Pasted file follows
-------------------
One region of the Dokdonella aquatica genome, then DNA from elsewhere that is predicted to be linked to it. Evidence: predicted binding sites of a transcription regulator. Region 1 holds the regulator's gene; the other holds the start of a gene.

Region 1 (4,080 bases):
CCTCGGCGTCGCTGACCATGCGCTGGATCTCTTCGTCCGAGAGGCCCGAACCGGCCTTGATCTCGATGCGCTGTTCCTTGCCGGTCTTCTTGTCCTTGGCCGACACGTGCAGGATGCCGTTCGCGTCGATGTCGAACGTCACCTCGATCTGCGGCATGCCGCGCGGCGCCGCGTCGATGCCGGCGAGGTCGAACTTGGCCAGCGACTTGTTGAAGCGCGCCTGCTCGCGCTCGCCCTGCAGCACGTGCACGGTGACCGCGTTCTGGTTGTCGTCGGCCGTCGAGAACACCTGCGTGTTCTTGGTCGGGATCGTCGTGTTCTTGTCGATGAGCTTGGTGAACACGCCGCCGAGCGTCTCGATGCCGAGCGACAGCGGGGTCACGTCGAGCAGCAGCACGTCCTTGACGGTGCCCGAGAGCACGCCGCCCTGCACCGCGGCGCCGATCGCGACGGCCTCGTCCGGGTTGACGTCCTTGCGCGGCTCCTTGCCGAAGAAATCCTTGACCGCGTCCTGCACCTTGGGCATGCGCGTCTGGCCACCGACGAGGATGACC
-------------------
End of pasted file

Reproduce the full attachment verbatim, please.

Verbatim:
One region of the Dokdonella aquatica genome, then DNA from elsewhere that is predicted to be linked to it. Evidence: predicted binding sites of a transcription regulator. Region 1 holds the regulator's gene; the other holds the start of a gene.

Region 1 (4,080 bases):
CCTCGGCGTCGCTGACCATGCGCTGGATCTCTTCGTCCGAGAGGCCCGAACCGGCCTTGATCTCGATGCGCTGTTCCTTGCCGGTCTTCTTGTCCTTGGCCGACACGTGCAGGATGCCGTTCGCGTCGATGTCGAACGTCACCTCGATCTGCGGCATGCCGCGCGGCGCCGCGTCGATGCCGGCGAGGTCGAACTTGGCCAGCGACTTGTTGAAGCGCGCCTGCTCGCGCTCGCCCTGCAGCACGTGCACGGTGACCGCGTTCTGGTTGTCGTCGGCCGTCGAGAACACCTGCGTGTTCTTGGTCGGGATCGTCGTGTTCTTGTCGATGAGCTTGGTGAACACGCCGCCGAGCGTCTCGATGCCGAGCGACAGCGGGGTCACGTCGAGCAGCAGCACGTCCTTGACGGTGCCCGAGAGCACGCCGCCCTGCACCGCGGCGCCGATCGCGACGGCCTCGTCCGGGTTGACGTCCTTGCGCGGCTCCTTGCCGAAGAAATCCTTGACCGCGTCCTGCACCTTGGGCATGCGCGTCTGGCCACCGACGAGGATGACC